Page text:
Article

Insights into the structure of the CCR4-NOT complex by electron microscopy

European Molecular Biology Laboratory, (EMBL), Heidelberg, Germany.
FEBS letters (Impact Factor: 3.34). 06/2011; 585(14):2182-6. DOI: 10.1016/j.febslet.2011.05.071
Source: PubMed

ABSTRACT The CCR4-NOT complex is a deadenylation complex, which plays a major role for mRNA stability. The complex is conserved from yeast to human and consists of nine proteins NOT1–NOT5, CCR4, CAF1, CAF40 and CAF130. We have successfully isolated the complex using a Protein A tag on NOT1, followed by cross-linking on a glycerol gradient. All components of the complex were identified by mass spectrometry. Electron microscopy of negatively stained particles followed by image reconstruction revealed an L-shaped complex with two arms of similar length. The arms form an accessible cavity, which we think could provide an extensive interface for RNA-deadenylation.

Structured summary of protein interactions
CAF1 physically interacts with CCR4 and NOT1 by tandem affinity purification (View interaction)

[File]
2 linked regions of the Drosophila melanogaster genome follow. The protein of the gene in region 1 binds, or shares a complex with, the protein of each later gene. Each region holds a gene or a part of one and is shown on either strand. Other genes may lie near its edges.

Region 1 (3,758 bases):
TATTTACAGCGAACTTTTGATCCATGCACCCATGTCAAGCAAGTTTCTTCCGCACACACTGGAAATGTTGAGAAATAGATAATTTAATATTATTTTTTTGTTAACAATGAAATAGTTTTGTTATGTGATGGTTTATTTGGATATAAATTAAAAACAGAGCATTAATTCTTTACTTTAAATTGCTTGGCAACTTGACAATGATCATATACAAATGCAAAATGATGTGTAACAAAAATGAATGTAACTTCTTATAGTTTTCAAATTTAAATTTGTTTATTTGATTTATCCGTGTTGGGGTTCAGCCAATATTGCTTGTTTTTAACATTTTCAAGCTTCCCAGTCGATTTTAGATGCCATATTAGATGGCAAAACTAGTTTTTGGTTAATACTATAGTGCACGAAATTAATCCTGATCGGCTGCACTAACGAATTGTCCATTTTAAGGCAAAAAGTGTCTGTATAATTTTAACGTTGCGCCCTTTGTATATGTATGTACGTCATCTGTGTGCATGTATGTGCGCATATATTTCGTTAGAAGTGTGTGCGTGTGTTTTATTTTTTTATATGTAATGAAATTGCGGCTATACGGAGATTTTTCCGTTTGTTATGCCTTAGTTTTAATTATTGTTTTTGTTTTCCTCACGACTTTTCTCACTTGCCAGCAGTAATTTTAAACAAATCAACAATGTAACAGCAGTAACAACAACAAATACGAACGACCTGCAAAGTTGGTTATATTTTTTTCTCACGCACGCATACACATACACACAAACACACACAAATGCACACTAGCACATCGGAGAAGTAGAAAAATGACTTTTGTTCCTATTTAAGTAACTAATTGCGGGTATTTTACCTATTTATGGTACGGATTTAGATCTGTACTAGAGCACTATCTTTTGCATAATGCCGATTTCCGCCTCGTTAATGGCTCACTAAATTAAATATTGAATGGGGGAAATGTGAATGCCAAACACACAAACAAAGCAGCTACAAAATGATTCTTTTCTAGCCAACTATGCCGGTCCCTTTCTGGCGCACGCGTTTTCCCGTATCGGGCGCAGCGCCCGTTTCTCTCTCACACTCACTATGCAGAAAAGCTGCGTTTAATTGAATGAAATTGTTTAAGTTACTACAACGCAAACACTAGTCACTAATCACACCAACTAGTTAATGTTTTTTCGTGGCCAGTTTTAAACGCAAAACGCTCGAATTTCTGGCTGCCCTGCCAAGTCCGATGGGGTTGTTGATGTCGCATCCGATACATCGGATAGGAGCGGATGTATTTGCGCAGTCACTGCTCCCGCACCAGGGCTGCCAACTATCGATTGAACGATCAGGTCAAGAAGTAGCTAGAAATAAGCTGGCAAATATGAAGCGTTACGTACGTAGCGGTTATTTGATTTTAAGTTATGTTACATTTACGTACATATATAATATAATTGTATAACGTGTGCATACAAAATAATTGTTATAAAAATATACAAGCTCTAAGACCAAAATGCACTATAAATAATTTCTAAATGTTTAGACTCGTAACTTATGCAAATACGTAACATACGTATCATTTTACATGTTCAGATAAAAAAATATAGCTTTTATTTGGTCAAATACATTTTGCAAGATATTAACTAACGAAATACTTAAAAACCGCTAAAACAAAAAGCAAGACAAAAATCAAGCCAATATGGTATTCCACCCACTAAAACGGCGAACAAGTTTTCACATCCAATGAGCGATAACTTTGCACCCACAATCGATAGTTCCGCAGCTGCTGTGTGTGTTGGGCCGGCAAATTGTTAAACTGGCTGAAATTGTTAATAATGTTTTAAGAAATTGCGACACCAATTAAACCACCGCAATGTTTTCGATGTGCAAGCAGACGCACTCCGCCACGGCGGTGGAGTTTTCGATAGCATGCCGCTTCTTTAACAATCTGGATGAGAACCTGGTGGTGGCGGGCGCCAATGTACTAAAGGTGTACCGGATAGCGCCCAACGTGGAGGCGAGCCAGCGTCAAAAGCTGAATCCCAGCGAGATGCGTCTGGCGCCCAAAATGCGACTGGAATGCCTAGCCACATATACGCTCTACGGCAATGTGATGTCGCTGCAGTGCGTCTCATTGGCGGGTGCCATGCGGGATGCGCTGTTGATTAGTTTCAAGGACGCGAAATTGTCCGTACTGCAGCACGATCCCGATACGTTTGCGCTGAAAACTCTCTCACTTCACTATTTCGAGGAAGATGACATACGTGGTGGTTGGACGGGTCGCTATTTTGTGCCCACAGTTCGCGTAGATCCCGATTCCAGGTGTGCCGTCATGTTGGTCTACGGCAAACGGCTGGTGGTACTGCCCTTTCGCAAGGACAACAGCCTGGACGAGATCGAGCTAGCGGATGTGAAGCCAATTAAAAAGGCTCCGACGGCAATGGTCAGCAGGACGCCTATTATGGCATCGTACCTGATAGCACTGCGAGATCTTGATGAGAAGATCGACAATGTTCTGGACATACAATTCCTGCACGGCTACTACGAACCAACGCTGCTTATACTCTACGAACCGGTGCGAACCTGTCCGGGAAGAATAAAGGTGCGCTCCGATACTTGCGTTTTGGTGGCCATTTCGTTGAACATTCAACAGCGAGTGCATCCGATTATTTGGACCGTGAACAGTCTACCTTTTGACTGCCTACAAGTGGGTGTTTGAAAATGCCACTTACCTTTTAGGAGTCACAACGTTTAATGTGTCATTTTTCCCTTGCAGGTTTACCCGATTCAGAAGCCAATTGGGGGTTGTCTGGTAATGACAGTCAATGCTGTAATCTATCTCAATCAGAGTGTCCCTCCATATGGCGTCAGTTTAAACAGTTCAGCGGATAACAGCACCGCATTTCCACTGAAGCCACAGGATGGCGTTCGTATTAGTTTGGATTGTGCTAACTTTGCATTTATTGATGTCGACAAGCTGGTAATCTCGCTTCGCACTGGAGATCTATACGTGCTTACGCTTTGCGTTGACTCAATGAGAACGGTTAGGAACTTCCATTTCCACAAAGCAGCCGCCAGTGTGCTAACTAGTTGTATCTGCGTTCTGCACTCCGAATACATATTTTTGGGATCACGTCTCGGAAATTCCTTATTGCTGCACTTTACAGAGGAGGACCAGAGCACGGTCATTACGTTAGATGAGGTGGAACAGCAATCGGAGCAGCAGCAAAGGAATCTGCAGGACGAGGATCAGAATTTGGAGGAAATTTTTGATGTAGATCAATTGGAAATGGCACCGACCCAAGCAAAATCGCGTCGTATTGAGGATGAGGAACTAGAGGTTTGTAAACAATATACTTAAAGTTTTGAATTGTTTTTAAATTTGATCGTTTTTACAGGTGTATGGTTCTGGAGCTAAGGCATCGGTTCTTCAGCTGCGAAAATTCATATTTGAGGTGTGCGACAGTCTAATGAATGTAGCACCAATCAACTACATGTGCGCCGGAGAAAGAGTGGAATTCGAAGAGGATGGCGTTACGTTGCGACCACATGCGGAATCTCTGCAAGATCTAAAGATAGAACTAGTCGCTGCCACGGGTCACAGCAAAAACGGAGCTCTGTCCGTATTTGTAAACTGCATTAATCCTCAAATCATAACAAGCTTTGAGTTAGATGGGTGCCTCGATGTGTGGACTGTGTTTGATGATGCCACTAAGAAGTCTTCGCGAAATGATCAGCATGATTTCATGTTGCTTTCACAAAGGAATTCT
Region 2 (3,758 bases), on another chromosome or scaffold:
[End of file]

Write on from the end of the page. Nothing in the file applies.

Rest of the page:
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Available from: Bettina Böttcher, Aug 30, 2015
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    • "Architecture of the CCR4–NOT complex. (A,B) Model of the CCR4–NOT complex using X-ray crystal structures docked into a negative-stain EM map of the yeast CCR4–NOT complex (EMDB ID: 1901; Nasertorabi et al., 2011). Crystal structures of CCR4–NOT subunits were docked into the EM map using the UCSF Chimera software based on size and shape considerations and guided by the prediction of Nasertorabi and colleagues. "
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    ABSTRACT: The CCR4-NOT complex is a highly conserved, multifunctional machinery with a general role in controlling mRNA metabolism. It has been implicated in a number of different aspects of mRNA and protein expression, including mRNA degradation, transcription initiation and elongation, ubiquitination, and protein modification. The core CCR4-NOT complex is evolutionarily conserved and consists of at least three NOT proteins and two catalytic subunits. The L-shaped complex is characterized by two functional modules bound to the CNOT1/Not1 scaffold protein: the deadenylase or nuclease module containing two enzymes required for deadenylation, and the NOT module. In this review, we will summarize the currently available information regarding the three-dimensional structure and assembly of the CCR4-NOT complex, in order to provide insight into its roles in mRNA degradation and other biological processes.